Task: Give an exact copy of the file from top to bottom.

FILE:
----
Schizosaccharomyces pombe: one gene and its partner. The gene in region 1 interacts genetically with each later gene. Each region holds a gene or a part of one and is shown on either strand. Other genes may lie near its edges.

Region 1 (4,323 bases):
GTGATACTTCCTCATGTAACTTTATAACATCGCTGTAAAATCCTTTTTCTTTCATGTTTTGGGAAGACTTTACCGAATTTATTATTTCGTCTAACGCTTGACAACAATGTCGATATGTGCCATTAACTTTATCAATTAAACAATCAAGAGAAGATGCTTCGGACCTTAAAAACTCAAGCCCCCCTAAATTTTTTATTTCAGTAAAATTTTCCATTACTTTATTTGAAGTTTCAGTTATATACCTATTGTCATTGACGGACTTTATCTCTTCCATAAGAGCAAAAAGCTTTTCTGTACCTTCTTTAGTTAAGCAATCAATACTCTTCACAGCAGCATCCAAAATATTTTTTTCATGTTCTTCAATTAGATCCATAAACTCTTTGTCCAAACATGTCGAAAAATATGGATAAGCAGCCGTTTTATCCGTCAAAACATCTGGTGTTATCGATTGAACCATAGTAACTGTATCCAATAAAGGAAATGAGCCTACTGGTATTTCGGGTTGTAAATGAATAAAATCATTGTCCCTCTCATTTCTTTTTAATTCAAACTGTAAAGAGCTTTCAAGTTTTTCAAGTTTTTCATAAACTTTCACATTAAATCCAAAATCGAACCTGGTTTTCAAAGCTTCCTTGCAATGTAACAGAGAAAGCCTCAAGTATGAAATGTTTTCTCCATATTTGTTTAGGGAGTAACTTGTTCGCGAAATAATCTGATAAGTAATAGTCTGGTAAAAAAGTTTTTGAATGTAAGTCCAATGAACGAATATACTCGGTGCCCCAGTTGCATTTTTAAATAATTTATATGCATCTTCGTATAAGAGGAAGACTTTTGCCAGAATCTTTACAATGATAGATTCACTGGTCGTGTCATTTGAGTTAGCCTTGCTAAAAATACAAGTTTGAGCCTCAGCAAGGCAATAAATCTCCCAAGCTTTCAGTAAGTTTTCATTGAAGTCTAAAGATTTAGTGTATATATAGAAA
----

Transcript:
Schizosaccharomyces pombe: one gene and its partner. The gene in region 1 interacts genetically with each later gene. Each region holds a gene or a part of one and is shown on either strand. Other genes may lie near its edges.

Region 1 (4,323 bases):
GTGATACTTCCTCATGTAACTTTATAACATCGCTGTAAAATCCTTTTTCTTTCATGTTTTGGGAAGACTTTACCGAATTTATTATTTCGTCTAACGCTTGACAACAATGTCGATATGTGCCATTAACTTTATCAATTAAACAATCAAGAGAAGATGCTTCGGACCTTAAAAACTCAAGCCCCCCTAAATTTTTTATTTCAGTAAAATTTTCCATTACTTTATTTGAAGTTTCAGTTATATACCTATTGTCATTGACGGACTTTATCTCTTCCATAAGAGCAAAAAGCTTTTCTGTACCTTCTTTAGTTAAGCAATCAATACTCTTCACAGCAGCATCCAAAATATTTTTTTCATGTTCTTCAATTAGATCCATAAACTCTTTGTCCAAACATGTCGAAAAATATGGATAAGCAGCCGTTTTATCCGTCAAAACATCTGGTGTTATCGATTGAACCATAGTAACTGTATCCAATAAAGGAAATGAGCCTACTGGTATTTCGGGTTGTAAATGAATAAAATCATTGTCCCTCTCATTTCTTTTTAATTCAAACTGTAAAGAGCTTTCAAGTTTTTCAAGTTTTTCATAAACTTTCACATTAAATCCAAAATCGAACCTGGTTTTCAAAGCTTCCTTGCAATGTAACAGAGAAAGCCTCAAGTATGAAATGTTTTCTCCATATTTGTTTAGGGAGTAACTTGTTCGCGAAATAATCTGATAAGTAATAGTCTGGTAAAAAAGTTTTTGAATGTAAGTCCAATGAACGAATATACTCGGTGCCCCAGTTGCATTTTTAAATAATTTATATGCATCTTCGTATAAGAGGAAGACTTTTGCCAGAATCTTTACAATGATAGATTCACTGGTCGTGTCATTTGAGTTAGCCTTGCTAAAAATACAAGTTTGAGCCTCAGCAAGGCAATAAATCTCCCAAGCTTTCAGTAAGTTTTCATTGAAGTCTAAAGATTTAGTGTATATATAGAAA